Patients who received neostigmine as their initial therapeutic intervention (n=25) had an 88% success rate, and 8 patients underwent successful colonoscopic decompression.[88] Five (33%) patients from the placebo group had recurrent cecal dilation, compared with none in the PEG group. PEG therapy with also resulted in a significant increase in stool and flatus evacuations. This study documented that administration of PEG to patients with ACPO after initial resolution of colonic dilation may increase sustained response and prevent recurrence.

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Surgical Intervention

Surgery is indicated when conservative medical management and colonoscopy fail or when clinical signs of ischemia, abdominal sepsis, or perforation are present.[2, 16, 89]  A case series from 2005 found that early recognition and prompt appropriate conservative therapy could lower morbidity and mortality and can reduce the number of cases requiring surgical intervention.[90] In this series, surgery was reserved for those cases in which the risk of cecal perforation represented an absolute indication for surgical intervention.

In cases of acute colonic dilatation without perforation or ischemia, tube cecostomy should be considered.[2, 14, 16, 27, 60, 91] This procedure can be performed via an open, a percutaneous, or a laparoscopic approach.[92] In some patients, this procedure is curative, and the tube may later be removed without the need for subsequent surgical intervention.

Although complications are rare in typical cases, tube cecostomy can be associated with significant complications in patients with a highly dilated cecum with thinned wall; in these circumstances, cecal or right colon resection is indicated.

Urgent laparotomy is indicated if signs and symptoms of ischemia or perforation are present or if colonoscopy confirms ischemia. The choice of procedure is dictated by the status of the cecum and ascending colon. If necrosis or ischemia is evident, the cecum should be resected. Whether to perform a primary anastomosis or a diversionary procedure depends on the presence of perforation and the extent of fecal contamination. The rest of the large bowel must be inspected to exclude remaining areas of ischemia, necrosis, or perforation.[2, 8, 14, 16, 35]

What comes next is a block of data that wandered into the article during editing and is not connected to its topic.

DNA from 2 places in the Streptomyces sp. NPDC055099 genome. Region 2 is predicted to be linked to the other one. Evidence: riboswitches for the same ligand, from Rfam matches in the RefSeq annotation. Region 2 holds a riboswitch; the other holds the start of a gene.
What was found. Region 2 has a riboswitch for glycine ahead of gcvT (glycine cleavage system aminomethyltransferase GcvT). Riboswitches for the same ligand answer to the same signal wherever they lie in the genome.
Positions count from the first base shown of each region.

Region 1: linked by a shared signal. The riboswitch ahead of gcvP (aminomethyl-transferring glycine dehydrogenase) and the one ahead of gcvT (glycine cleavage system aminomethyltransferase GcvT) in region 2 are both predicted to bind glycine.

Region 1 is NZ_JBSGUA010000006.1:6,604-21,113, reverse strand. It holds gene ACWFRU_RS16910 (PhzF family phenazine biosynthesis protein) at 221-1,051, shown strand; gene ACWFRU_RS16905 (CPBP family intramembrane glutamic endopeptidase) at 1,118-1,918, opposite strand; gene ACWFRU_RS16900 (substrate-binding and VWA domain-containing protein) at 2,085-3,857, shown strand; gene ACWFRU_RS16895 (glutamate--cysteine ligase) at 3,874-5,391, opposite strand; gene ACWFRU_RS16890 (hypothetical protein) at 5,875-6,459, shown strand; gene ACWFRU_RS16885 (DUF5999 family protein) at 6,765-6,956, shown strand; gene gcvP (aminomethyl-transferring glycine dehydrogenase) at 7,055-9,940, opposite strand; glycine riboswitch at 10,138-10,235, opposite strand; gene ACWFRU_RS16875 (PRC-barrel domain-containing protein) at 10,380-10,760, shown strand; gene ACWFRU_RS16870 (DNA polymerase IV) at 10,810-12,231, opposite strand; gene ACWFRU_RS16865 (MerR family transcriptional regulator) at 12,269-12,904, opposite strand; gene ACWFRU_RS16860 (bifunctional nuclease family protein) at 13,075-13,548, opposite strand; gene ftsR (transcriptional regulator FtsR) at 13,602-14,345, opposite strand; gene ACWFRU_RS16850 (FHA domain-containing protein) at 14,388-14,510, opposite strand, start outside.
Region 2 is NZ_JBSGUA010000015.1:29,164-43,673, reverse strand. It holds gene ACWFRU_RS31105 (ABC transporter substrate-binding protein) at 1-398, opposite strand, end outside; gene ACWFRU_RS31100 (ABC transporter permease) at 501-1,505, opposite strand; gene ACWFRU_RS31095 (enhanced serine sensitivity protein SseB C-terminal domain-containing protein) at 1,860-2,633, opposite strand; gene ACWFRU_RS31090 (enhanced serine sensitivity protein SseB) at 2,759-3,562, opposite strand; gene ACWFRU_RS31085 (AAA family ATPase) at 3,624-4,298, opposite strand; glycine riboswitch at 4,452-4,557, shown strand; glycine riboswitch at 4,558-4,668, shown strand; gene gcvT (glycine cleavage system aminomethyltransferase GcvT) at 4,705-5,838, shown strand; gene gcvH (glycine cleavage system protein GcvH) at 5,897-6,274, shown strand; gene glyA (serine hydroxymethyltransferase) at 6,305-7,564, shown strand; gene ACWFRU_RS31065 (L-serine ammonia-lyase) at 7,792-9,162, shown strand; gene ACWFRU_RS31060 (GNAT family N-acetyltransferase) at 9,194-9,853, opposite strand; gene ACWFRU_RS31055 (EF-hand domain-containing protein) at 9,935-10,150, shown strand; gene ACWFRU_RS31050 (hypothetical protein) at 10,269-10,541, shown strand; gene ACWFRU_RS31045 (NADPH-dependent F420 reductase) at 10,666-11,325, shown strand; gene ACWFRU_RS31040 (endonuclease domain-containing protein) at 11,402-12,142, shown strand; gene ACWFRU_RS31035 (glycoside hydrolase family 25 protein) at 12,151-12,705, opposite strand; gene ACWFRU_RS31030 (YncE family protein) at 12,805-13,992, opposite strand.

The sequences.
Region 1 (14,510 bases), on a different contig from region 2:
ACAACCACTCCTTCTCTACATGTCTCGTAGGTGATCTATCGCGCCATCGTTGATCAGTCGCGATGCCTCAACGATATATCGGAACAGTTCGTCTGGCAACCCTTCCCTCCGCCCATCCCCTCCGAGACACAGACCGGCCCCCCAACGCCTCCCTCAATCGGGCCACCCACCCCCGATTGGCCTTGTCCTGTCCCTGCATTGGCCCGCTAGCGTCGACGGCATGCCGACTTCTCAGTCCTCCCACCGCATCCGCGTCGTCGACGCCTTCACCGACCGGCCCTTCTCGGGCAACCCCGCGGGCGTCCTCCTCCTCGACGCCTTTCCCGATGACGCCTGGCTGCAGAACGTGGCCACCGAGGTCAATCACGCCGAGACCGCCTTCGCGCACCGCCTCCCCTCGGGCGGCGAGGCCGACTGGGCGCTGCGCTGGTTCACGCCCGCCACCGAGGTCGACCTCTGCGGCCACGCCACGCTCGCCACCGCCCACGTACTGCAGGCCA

In a study assessing 25 patients who underwent surgery for constipation over a 9-year period, 19 (76%) of the 25 had features of colonic pseudo-obstruction with a distinct left colonic transitional zone, and 6 (24%) had uniform colonic dilatation without any transitional zone.[93] All 6 of the patients without a transitional zone and 17 of those with a transitional zone underwent total abdominal colectomy with ileorectal anastomosis.

Long-term follow-up (60 months) revealed no recurrences in patients with a transitional zone and 4 recurrences in patients without a transitional zone.[93] Therefore, total abdominal colectomy is recommended in patients with chronic constipation, colonic pseudo-obstruction, and a left colonic transitional zone.

A subtotal colectomy may be considered in some patients with perforation. A Spanish group has described a case in which an elderly patient with refractory chronic intestinal pseudo-obstruction was successfully treated with endoscopic-assisted colopexy and push percutaneous colostomy in the proximal transverse colon.[94]

In a patient who requires surgical intervention for ACPO, it is important to ensure that preoperative fluid resuscitation and optimization of cardiac status are initiated early. These measures facilitate accurate assessment of intestinal viability at the time of surgery and determination of the best operative procedure on the basis of the surgical findings. Because of the high rate of surgical site infection with emergency abdominal surgical procedures, IV antibiotics are administered before the surgical incision is made.